So, what’s the motivation for DJI to find some sort of compromise, or roll back this (terrible) idea? Honestly, I’m struggling to figure it out.
A lot of professionals are likening DJI to Apple on this front (yours truly included). DJI, like Apple, started with products designed for the hobbyist. DJI then moved to products for professionals, and kicked the collective rear-ends of their competition with products like the Phantom and Spreading Wings series. Finally, they transitioned to a more consumer market (Phantom Standard, Mavic, Spark), and stopped paying so much attention to the professional.
How do we solve this?
Believe it or not, quite a bit of the United States is in some type of controlled airspace. Augment that with these phantom zones (uncontrolled airspace, but for some reason still designated as no-fly zones by DJI), and the likelihood that you'll be unable to fly your drone where you want, when you want, is greatly increased.
And that's just in the US! DJI no-fly zones affect the entire planet!
|Unsure of just how much air space is restricted? Take a look at this FAA map of the area around Houston, Texas.|
DJI, I hope you read this article. I hope this was just a mistake. I’ve used your products from the very beginning (Wookong M v1), and have always loved them. But in all honestly, I don’t believe it’s your place to restrict airspace. It’s not your place to override a lawful professional’s ability to fly in a way that is conducive to his or her business. You make great products. Keep making them, but stop being some sort of bureaucratic authority.
If you truly want to make things work, and try to cooperate with the FAA, I have a very simple idea. Have the mobile device running the DJI GO app send a ping to the FAA if a drone enters restricted airspace and forward the ping to the tower controlling that airspace. If the tower did not authorize the drone, then there is already a mechanism in place from the FAA to handle the situation.
One truth here is self-evident: it is the pilot's responsibility to know where and when they can fly. Even amateurs can get permission from a tower to fly in a restricted zone. This is not a privilege reserved for pros. DJI's older method of handling restricted airspace (informing and forcing the user to acknowledge) puts the responsibility right where it belongs: on the pilot.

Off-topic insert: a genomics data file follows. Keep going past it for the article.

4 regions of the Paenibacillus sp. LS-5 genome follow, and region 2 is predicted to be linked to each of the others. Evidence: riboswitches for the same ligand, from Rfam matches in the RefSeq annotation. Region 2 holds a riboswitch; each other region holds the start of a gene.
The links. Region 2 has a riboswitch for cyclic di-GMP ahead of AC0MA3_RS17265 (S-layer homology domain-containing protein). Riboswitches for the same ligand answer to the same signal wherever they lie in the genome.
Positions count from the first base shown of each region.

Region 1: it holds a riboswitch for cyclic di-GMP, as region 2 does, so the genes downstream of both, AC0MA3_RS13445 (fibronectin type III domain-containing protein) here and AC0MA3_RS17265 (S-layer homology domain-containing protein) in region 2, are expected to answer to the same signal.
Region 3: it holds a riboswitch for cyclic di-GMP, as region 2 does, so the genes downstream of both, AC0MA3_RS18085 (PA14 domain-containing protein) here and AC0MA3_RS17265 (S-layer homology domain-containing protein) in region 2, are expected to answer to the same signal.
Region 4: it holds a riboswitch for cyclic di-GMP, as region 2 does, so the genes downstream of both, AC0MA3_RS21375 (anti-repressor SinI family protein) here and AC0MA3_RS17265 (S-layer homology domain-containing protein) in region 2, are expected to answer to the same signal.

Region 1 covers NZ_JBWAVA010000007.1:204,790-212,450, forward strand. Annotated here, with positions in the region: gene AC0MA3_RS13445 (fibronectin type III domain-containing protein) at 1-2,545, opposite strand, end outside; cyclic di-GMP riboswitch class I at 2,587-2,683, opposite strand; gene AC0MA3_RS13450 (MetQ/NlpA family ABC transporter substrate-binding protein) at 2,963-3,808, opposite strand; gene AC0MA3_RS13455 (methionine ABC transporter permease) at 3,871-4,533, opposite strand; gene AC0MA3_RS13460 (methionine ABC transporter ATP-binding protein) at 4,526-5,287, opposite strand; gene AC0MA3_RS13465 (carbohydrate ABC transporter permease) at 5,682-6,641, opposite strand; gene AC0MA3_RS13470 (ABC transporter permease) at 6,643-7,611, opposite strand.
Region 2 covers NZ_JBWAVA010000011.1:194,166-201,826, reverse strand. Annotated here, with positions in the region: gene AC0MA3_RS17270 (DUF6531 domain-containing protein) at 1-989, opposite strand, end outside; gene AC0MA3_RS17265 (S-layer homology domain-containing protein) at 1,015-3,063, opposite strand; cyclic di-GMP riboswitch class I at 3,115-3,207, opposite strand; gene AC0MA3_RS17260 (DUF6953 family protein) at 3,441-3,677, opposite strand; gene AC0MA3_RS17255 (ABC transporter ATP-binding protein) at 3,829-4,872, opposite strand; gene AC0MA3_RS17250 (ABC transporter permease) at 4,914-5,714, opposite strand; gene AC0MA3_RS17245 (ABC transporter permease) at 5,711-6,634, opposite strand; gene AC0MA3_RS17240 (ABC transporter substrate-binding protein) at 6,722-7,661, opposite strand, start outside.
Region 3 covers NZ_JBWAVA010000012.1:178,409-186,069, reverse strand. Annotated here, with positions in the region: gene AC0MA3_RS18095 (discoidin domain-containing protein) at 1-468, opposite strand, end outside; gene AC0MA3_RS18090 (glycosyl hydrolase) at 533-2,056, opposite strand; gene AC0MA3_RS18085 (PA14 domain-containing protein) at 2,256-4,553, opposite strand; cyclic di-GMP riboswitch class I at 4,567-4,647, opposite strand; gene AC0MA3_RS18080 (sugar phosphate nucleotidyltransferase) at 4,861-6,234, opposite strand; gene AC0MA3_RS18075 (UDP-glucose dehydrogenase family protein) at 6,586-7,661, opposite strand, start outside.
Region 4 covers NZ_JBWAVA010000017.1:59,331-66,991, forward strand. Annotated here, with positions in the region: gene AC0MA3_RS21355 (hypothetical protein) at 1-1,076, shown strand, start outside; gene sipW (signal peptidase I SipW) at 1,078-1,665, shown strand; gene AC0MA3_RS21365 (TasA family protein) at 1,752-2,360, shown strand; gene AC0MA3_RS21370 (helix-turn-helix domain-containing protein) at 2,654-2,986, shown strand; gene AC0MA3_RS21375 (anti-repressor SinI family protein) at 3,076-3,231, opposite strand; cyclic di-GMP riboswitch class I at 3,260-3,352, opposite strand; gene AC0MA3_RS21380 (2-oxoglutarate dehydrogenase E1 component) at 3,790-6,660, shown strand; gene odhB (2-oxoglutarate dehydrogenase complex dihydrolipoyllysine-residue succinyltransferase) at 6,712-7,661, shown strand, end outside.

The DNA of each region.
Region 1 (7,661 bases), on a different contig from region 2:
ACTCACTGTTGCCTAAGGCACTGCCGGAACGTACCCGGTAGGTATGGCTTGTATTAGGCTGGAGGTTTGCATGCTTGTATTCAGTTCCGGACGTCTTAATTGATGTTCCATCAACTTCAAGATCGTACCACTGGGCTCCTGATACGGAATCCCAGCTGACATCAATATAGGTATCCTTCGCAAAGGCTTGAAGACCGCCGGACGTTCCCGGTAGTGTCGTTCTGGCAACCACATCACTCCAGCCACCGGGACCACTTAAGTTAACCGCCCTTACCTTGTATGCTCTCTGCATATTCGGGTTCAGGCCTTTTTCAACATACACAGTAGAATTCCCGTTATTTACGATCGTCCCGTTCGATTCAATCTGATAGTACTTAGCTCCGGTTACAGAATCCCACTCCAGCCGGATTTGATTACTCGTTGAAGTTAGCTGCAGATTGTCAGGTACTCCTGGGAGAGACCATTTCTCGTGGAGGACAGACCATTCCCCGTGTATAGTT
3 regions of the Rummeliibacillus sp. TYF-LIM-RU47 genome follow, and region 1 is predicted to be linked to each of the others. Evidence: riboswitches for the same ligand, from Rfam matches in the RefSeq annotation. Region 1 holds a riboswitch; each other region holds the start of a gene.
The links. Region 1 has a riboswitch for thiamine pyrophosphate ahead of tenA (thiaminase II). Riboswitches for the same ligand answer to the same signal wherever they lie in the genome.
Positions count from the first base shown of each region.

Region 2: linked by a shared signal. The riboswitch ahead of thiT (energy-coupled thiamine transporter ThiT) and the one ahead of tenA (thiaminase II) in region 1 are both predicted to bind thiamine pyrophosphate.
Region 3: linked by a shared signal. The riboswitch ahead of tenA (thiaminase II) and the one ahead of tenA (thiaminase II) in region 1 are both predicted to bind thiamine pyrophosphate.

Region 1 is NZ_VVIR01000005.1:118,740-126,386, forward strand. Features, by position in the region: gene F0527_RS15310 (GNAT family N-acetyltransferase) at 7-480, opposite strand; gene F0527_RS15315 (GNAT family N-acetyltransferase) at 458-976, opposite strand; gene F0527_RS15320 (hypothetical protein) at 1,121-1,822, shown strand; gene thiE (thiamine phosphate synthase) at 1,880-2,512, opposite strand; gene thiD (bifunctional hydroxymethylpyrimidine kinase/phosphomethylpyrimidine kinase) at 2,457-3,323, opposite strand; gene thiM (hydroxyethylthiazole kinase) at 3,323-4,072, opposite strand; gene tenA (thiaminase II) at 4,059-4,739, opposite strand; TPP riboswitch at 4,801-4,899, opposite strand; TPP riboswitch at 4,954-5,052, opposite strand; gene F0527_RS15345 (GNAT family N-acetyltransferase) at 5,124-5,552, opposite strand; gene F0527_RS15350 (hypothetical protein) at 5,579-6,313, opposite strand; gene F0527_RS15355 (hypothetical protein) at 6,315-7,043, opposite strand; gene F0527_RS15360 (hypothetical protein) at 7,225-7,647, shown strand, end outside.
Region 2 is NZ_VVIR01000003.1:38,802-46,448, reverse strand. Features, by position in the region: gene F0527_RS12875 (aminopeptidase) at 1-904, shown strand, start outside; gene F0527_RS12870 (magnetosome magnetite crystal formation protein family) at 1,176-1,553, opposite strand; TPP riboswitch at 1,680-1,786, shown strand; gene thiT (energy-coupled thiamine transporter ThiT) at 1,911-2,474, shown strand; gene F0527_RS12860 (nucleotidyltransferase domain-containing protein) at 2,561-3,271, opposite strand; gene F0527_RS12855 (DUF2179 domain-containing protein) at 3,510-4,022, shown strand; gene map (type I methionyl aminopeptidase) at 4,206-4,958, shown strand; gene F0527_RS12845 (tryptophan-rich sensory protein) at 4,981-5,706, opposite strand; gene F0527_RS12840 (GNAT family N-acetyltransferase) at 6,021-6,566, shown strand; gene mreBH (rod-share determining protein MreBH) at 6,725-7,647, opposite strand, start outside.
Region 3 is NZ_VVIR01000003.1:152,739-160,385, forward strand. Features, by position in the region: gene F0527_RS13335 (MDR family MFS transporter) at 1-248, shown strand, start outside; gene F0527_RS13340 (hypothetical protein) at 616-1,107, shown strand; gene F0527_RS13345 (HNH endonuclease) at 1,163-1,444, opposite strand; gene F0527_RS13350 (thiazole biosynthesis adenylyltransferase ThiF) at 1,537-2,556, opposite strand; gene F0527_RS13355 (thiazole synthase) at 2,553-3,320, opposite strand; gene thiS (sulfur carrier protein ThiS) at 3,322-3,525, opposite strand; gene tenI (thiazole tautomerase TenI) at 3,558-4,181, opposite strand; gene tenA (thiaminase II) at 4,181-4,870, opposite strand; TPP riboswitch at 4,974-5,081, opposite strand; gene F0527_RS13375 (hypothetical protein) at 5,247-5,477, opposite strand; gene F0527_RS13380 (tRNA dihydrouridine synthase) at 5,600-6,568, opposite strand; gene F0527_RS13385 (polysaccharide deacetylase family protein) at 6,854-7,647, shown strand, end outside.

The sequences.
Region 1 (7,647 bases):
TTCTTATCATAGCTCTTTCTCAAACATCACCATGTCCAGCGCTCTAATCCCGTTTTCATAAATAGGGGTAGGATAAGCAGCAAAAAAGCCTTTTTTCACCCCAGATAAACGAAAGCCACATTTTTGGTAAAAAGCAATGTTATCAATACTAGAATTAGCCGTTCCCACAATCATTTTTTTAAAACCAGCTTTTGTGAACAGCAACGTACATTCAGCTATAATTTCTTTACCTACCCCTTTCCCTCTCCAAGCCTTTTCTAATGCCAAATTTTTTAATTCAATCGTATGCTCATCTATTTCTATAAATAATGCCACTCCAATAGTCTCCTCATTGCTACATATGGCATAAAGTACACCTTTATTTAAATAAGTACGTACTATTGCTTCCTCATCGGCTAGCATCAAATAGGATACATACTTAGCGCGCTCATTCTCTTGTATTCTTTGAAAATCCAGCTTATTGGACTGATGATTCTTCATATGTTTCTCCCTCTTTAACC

But hey… that’s just my opinion. Feel free to comment, and tell us your opinion! Is DJI overstepping, or did they do the right thing?
Ty Audronis has been a professional multicopter pilot in the television and cinema industry since 2003. He also consults on post-production technology, and is on the advisory board for SOAC (Society of Aerial Cinematography).
|Moorhen Steps by Nader El Assy|
from Get moving
|Morning frost by Kaappo|
from Letterbox format (2:1 ratio at least)
|Boulders and the Milkyway-4483 by vbuhay|
from Adrift in space and time - our place in the Universe
Queens of the Stone Age frontman Josh Homme is under fire today after video and photos seem to show him purposely kicking photographer Chelsea Lauren in the face during last night's performance. His apologies, so far, have not gone over well.
Customer feedback has convinced the makers of the light-field camera to consider open-sourcing the pictures.lytro.com platform it discontinued last week.
Hot on the heels of the Lensrentals and LensProToGo merger, gadget rental service Lumoid has announced that it is shutting down for good.
Smartphones once again dominated Flickr's most popular cameras of 2017, making up half of all uploads, but it's not all bad news for 'real' cameras. In fact, DSLR use is on the rise again.
NiSi Filters has announced a new variable ND filter that offers 1.5 stops and 5 stop of density variation and, at least according to the company, doesn't suffer from the dreaded X-effect at its most extreme settings.
National Geographic photographer Paul Nicklen and the Sea Legacy team were filming through tears, as they documented some of the final hour of a starving polar bear's life. The resulting video is haunting.
This year, plenty of amazing cameras, lenses, accessories and other products came through our doors. As 2017 winds down, we're highlighting some of our standout products of the year. Check out the winners of the 2017 DPReview Awards!
Maybe you want better photos in low light. Maybe you're tired of digital zoom. Whatever the reason, if you're looking for a capable, beginner-friendly camera to grow and learn with, we've got you covered.